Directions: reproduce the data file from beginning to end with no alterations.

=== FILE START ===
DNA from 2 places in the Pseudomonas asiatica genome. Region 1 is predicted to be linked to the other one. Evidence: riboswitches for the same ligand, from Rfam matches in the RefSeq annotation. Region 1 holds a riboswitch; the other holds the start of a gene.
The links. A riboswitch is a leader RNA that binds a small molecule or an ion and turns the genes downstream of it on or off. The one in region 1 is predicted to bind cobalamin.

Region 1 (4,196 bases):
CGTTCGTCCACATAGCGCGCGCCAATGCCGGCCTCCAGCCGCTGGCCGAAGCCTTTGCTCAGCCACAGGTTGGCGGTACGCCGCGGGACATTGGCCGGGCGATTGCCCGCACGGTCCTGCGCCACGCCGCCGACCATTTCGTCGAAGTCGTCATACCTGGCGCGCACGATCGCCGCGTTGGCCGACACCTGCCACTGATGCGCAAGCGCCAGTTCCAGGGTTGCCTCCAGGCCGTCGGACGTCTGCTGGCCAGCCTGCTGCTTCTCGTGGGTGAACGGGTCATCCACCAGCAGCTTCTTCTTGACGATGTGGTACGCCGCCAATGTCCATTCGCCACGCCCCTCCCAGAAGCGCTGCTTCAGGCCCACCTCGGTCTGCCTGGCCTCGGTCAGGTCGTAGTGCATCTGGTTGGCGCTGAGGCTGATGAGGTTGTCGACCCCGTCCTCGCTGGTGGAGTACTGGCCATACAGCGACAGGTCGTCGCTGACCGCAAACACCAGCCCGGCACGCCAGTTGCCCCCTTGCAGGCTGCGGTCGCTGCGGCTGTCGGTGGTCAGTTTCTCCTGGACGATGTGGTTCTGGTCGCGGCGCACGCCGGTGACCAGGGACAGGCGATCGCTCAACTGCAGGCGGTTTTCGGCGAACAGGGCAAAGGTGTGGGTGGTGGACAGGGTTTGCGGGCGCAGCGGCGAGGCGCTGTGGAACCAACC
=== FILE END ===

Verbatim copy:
DNA from 2 places in the Pseudomonas asiatica genome. Region 1 is predicted to be linked to the other one. Evidence: riboswitches for the same ligand, from Rfam matches in the RefSeq annotation. Region 1 holds a riboswitch; the other holds the start of a gene.
The links. A riboswitch is a leader RNA that binds a small molecule or an ion and turns the genes downstream of it on or off. The one in region 1 is predicted to bind cobalamin.

Region 1 (4,196 bases):
CGTTCGTCCACATAGCGCGCGCCAATGCCGGCCTCCAGCCGCTGGCCGAAGCCTTTGCTCAGCCACAGGTTGGCGGTACGCCGCGGGACATTGGCCGGGCGATTGCCCGCACGGTCCTGCGCCACGCCGCCGACCATTTCGTCGAAGTCGTCATACCTGGCGCGCACGATCGCCGCGTTGGCCGACACCTGCCACTGATGCGCAAGCGCCAGTTCCAGGGTTGCCTCCAGGCCGTCGGACGTCTGCTGGCCAGCCTGCTGCTTCTCGTGGGTGAACGGGTCATCCACCAGCAGCTTCTTCTTGACGATGTGGTACGCCGCCAATGTCCATTCGCCACGCCCCTCCCAGAAGCGCTGCTTCAGGCCCACCTCGGTCTGCCTGGCCTCGGTCAGGTCGTAGTGCATCTGGTTGGCGCTGAGGCTGATGAGGTTGTCGACCCCGTCCTCGCTGGTGGAGTACTGGCCATACAGCGACAGGTCGTCGCTGACCGCAAACACCAGCCCGGCACGCCAGTTGCCCCCTTGCAGGCTGCGGTCGCTGCGGCTGTCGGTGGTCAGTTTCTCCTGGACGATGTGGTTCTGGTCGCGGCGCACGCCGGTGACCAGGGACAGGCGATCGCTCAACTGCAGGCGGTTTTCGGCGAACAGGGCAAAGGTGTGGGTGGTGGACAGGGTTTGCGGGCGCAGCGGCGAGGCGCTGTGGAACCAACC